Team geometrica

Members
Overall Objectives
Scientific Foundations
Application Domains
Software
New Results
Contracts and Grants with Industry
Other Grants and Activities
Dissemination
Bibliography

Section: Other Grants and Activities

International initiatives

Associate team TGDA

Participants : Jean-Daniel Boissonnat, Frédéric Chazal, David Cohen-Steiner, Quentin Mérigot, Steve Oudot.

We are involved in an INRIA associated team with the group of Prof. Leonidas Guibas at Stanford University since January 2008. Our collaboration focuses on Topological and Geometric Data Analysis. More precisely, our aim is to develop new topological and geometric frameworks and algorithms for the analysis of data sets represented by point clouds in possibly high-dimensional or non-Euclidean spaces. Several visits took place in 2010 leading to several joint publications. Among the scientific outcomes of this collaboration are a new stability theory for topological persistence, a new analysis method for scalar fields defined over sampled Riemannian manifolds, and a clustering algorithm based on persistence.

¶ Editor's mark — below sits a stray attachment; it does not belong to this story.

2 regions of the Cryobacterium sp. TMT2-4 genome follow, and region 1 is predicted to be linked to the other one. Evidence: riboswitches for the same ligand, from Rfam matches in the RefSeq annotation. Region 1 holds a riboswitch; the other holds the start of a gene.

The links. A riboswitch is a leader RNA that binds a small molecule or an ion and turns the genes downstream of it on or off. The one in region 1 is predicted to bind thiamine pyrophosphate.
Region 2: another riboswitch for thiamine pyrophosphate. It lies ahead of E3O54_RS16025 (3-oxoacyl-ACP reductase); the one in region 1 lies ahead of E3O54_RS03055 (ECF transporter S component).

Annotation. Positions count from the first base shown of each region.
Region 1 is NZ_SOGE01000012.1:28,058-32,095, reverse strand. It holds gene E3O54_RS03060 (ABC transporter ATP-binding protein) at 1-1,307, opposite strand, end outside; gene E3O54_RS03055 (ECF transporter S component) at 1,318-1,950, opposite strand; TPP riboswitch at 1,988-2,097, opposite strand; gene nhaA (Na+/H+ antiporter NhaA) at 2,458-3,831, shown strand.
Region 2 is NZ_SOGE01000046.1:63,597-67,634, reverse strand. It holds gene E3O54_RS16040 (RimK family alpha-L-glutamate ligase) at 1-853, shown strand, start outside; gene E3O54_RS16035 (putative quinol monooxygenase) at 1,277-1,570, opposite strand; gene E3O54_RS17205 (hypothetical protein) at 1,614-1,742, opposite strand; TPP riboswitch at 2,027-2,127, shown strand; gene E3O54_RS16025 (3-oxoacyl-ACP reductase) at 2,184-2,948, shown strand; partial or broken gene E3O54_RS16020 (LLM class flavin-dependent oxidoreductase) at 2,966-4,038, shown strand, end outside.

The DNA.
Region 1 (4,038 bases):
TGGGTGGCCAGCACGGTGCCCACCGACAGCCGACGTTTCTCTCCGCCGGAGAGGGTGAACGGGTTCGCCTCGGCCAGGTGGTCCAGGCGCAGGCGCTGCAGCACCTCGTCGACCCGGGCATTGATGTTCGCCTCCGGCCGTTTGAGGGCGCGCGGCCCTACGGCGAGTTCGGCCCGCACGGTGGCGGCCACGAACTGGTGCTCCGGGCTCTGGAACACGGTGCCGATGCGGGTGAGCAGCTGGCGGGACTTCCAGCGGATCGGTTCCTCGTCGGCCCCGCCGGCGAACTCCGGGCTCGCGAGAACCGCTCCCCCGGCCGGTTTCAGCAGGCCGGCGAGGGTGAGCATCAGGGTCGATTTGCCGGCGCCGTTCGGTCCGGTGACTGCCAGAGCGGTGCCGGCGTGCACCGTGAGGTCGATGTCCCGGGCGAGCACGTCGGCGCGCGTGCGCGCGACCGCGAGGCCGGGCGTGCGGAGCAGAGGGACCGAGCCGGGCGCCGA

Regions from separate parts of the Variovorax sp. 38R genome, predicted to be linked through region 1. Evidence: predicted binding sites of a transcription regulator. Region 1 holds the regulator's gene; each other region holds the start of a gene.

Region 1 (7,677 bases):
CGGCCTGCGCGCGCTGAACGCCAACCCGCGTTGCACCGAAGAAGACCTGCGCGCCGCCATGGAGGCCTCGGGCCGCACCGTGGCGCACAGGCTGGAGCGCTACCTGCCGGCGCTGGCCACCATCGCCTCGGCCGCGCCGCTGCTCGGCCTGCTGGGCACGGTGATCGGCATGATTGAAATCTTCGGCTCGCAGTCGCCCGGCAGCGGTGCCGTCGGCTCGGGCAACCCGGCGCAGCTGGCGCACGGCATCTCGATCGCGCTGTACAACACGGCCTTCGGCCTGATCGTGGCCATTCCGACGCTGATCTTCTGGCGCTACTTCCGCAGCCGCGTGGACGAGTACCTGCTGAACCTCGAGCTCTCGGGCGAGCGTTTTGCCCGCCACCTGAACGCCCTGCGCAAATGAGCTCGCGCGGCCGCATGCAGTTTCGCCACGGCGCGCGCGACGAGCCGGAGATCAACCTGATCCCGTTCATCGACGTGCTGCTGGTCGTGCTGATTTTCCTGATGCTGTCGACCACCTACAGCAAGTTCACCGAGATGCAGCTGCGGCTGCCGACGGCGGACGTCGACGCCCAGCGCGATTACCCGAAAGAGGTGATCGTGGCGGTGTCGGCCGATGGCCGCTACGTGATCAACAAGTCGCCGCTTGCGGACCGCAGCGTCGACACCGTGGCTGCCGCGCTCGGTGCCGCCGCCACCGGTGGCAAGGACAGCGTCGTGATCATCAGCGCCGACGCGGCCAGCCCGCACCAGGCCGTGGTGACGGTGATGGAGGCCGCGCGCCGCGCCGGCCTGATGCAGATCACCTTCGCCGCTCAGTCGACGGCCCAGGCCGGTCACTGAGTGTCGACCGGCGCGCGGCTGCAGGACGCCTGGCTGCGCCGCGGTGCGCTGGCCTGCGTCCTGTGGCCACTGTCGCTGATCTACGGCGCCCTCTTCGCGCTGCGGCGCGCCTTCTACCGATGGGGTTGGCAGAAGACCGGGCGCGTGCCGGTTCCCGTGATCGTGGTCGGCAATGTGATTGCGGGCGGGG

Associate team DDGM

Participants : Pierre Alliez, David Cohen-Steiner.

We are involved in an INRIA associate team with Prof. Desbrun's group at Caltech since January 2009. Our goal is to collaborate on topics commonly referred to as Geometry Processing. This year we have exchanged on robust surface reconstruction. In addition to Prof. Desbrun three students from Caltech were involved in the collaboration. We applied for renewal of the associate team for 2011.

Associate team OrbiCG

Participants : Mikhail Bogdanov, Manuel Caroli, Monique Teillaud.

The associate team OrbiCG started in 2009. It is a joint project with two institutes of the University of Groningen: the Institute of Mathematics and Computing Science led by Gert Vegter, and Rien van de Weijgaert from the Kapteyn Astronomical Institute. This research was originally motivated by the needs of astronomers in Groningen who study the evolution of the large scale mass distribution in our universe by running dynamical simulations on periodic 3D data. Our goal is to extend the traditional focus of computational geometry on the Euclidean space Im2 $\#8477 ^d$ ("urbi") to encompass various spaces ("orbi"), in particular orbit spaces of the Euclidean space, of the hyperbolic space, and of the sphere.


previous
next

Logo Inria